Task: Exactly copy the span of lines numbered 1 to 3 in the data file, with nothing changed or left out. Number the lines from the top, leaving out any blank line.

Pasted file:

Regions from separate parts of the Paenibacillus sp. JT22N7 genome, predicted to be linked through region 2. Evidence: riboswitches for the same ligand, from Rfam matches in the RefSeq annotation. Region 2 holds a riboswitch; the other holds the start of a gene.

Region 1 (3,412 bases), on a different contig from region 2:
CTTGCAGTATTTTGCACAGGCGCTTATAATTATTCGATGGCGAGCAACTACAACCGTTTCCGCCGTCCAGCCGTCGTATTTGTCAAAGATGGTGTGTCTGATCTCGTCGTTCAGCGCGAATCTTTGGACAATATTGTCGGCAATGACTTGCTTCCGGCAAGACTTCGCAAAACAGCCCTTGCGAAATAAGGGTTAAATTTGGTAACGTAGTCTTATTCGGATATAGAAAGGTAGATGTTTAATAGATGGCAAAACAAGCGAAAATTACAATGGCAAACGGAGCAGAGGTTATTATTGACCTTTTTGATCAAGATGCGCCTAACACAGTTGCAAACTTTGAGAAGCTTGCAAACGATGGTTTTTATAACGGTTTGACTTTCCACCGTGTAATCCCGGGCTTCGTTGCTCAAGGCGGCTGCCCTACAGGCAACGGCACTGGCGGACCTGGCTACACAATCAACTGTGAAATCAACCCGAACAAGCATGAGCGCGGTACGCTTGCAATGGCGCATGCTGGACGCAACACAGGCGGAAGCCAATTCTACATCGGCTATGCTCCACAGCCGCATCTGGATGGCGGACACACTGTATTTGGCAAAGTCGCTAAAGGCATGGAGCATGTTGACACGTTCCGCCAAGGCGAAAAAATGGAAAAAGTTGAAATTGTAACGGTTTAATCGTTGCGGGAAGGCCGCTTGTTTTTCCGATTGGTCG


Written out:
Regions from separate parts of the Paenibacillus sp. JT22N7 genome, predicted to be linked through region 2. Evidence: riboswitches for the same ligand, from Rfam matches in the RefSeq annotation. Region 2 holds a riboswitch; the other holds the start of a gene.

Region 1 (3,412 bases), on a different contig from region 2:
CTTGCAGTATTTTGCACAGGCGCTTATAATTATTCGATGGCGAGCAACTACAACCGTTTCCGCCGTCCAGCCGTCGTATTTGTCAAAGATGGTGTGTCTGATCTCGTCGTTCAGCGCGAATCTTTGGACAATATTGTCGGCAATGACTTGCTTCCGGCAAGACTTCGCAAAACAGCCCTTGCGAAATAAGGGTTAAATTTGGTAACGTAGTCTTATTCGGATATAGAAAGGTAGATGTTTAATAGATGGCAAAACAAGCGAAAATTACAATGGCAAACGGAGCAGAGGTTATTATTGACCTTTTTGATCAAGATGCGCCTAACACAGTTGCAAACTTTGAGAAGCTTGCAAACGATGGTTTTTATAACGGTTTGACTTTCCACCGTGTAATCCCGGGCTTCGTTGCTCAAGGCGGCTGCCCTACAGGCAACGGCACTGGCGGACCTGGCTACACAATCAACTGTGAAATCAACCCGAACAAGCATGAGCGCGGTACGCTTGCAATGGCGCATGCTGGACGCAACACAGGCGGAAGCCAATTCTACATCGGCTATGCTCCACAGCCGCATCTGGATGGCGGACACACTGTATTTGGCAAAGTCGCTAAAGGCATGGAGCATGTTGACACGTTCCGCCAAGGCGAAAAAATGGAAAAAGTTGAAATTGTAACGGTTTAATCGTTGCGGGAAGGCCGCTTGTTTTTCCGATTGGTCG